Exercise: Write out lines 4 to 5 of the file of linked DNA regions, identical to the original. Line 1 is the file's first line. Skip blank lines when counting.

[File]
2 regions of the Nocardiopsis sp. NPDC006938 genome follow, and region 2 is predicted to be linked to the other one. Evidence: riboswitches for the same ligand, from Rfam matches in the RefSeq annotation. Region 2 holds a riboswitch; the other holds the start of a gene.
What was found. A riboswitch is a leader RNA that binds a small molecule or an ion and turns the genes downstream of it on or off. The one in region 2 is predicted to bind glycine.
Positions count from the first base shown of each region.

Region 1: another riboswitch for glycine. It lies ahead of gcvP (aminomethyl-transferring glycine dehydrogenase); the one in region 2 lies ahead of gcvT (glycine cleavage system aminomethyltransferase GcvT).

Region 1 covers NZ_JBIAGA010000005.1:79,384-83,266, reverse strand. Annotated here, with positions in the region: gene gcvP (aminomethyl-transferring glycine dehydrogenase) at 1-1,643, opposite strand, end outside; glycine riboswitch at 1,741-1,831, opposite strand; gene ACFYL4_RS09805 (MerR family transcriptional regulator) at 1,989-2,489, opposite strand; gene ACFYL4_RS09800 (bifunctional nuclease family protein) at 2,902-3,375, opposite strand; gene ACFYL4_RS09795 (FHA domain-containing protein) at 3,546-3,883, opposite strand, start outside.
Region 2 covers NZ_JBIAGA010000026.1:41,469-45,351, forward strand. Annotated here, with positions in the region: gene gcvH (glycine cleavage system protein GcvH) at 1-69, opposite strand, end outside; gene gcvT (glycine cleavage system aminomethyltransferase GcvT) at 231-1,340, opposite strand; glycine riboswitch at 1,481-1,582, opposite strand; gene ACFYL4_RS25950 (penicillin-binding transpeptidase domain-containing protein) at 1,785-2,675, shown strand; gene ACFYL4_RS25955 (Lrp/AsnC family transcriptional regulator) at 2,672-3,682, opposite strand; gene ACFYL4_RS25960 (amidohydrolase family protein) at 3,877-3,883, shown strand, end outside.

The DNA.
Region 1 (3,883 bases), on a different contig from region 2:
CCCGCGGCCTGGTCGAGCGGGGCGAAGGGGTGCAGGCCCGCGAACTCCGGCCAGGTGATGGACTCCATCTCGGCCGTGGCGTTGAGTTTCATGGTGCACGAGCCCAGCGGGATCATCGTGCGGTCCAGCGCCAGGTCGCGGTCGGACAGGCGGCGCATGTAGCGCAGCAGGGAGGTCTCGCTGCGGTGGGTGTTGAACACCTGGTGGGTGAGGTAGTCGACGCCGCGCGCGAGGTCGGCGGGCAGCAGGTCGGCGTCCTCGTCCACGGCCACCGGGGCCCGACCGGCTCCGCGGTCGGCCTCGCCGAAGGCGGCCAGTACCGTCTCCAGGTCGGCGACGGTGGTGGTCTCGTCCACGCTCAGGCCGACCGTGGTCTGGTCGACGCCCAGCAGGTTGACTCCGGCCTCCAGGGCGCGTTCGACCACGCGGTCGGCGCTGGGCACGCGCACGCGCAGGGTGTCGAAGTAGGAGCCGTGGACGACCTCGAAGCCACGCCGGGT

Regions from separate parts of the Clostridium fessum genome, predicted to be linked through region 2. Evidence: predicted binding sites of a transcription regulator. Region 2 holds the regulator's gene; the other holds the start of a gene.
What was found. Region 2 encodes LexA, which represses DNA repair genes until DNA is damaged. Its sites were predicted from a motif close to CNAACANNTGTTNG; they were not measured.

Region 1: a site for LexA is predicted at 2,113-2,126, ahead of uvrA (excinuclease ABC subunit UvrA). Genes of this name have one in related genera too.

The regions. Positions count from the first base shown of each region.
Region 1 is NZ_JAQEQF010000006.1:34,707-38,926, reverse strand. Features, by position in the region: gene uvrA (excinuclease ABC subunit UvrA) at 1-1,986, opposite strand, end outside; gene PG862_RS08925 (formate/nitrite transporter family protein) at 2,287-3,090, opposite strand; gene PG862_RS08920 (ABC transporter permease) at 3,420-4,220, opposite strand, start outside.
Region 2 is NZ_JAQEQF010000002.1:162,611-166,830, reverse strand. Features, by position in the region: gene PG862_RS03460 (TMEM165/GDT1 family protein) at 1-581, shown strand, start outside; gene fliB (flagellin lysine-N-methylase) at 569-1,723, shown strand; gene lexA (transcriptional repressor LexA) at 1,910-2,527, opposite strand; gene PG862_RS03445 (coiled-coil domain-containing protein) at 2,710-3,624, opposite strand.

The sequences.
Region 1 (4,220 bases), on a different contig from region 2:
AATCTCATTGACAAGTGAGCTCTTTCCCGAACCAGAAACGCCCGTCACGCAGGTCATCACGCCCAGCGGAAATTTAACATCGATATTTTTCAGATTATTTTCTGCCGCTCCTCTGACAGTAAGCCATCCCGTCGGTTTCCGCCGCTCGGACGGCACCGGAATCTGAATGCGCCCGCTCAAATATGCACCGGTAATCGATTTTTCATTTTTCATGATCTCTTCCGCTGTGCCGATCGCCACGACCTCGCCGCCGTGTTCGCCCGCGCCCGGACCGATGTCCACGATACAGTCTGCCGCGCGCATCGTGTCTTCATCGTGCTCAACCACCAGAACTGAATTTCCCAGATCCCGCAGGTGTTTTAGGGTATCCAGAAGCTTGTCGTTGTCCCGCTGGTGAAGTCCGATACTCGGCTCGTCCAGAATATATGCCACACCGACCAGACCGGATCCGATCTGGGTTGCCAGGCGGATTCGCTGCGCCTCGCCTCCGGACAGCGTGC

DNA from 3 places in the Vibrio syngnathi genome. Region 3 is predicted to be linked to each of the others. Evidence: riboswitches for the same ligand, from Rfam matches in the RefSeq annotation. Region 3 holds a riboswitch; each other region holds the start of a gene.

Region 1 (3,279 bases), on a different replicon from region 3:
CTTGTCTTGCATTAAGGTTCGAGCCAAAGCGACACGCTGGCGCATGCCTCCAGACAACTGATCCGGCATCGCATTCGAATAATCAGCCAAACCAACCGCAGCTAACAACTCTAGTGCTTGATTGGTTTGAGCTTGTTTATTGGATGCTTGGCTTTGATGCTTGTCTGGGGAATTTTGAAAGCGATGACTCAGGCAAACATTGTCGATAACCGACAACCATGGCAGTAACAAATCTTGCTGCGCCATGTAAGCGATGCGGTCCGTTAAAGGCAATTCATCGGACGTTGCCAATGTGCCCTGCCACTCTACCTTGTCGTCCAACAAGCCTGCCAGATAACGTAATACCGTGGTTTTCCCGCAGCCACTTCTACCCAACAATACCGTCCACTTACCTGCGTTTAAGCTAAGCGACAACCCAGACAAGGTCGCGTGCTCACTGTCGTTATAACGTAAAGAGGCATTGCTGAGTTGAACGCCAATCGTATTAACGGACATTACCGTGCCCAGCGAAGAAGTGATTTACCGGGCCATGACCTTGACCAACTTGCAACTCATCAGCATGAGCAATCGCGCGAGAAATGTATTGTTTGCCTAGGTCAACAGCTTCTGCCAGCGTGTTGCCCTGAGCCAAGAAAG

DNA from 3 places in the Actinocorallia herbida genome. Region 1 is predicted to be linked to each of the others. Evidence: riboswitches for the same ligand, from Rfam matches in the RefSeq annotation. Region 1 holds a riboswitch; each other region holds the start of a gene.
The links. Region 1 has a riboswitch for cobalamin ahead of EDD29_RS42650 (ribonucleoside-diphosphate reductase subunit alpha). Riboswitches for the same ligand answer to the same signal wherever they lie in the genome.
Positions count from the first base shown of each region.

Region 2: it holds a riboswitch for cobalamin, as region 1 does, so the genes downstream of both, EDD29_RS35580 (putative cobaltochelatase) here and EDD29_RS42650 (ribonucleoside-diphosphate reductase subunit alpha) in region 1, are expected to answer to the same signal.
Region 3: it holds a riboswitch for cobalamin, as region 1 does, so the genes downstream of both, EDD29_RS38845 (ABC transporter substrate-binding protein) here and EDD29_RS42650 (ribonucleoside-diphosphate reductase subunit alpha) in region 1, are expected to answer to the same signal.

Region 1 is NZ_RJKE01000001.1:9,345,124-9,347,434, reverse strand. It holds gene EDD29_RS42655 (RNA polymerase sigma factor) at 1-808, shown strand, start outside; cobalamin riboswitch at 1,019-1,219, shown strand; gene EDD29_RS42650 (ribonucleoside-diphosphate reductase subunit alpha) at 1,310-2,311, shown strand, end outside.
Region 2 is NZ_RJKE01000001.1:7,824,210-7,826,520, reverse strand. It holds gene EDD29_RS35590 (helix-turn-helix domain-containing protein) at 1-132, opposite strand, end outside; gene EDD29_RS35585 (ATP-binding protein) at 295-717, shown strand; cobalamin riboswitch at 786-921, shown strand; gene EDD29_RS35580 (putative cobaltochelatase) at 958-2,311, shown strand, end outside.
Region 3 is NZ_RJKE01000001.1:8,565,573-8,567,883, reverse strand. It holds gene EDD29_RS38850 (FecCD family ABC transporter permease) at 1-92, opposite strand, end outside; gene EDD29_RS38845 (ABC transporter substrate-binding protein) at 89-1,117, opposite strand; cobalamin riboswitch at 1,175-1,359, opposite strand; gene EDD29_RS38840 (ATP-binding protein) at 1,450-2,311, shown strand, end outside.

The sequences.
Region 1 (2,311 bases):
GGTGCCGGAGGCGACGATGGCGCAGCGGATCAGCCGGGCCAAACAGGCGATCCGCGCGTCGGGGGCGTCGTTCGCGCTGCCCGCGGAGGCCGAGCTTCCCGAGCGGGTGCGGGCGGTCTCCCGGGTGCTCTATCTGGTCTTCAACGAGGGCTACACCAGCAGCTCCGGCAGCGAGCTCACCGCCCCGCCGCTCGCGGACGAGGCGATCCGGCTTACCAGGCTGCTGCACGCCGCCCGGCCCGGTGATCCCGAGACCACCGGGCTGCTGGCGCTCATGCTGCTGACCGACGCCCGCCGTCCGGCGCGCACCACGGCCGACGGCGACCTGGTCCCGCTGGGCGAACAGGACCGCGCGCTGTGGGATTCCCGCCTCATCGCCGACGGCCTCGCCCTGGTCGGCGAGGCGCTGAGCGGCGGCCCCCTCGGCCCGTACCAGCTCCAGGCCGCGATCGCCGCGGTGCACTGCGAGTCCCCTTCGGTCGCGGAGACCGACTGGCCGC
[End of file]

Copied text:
Region 1: another riboswitch for glycine. It lies ahead of gcvP (aminomethyl-transferring glycine dehydrogenase); the one in region 2 lies ahead of gcvT (glycine cleavage system aminomethyltransferase GcvT).

Region 1 covers NZ_JBIAGA010000005.1:79,384-83,266, reverse strand. Annotated here, with positions in the region: gene gcvP (aminomethyl-transferring glycine dehydrogenase) at 1-1,643, opposite strand, end outside; glycine riboswitch at 1,741-1,831, opposite strand; gene ACFYL4_RS09805 (MerR family transcriptional regulator) at 1,989-2,489, opposite strand; gene ACFYL4_RS09800 (bifunctional nuclease family protein) at 2,902-3,375, opposite strand; gene ACFYL4_RS09795 (FHA domain-containing protein) at 3,546-3,883, opposite strand, start outside.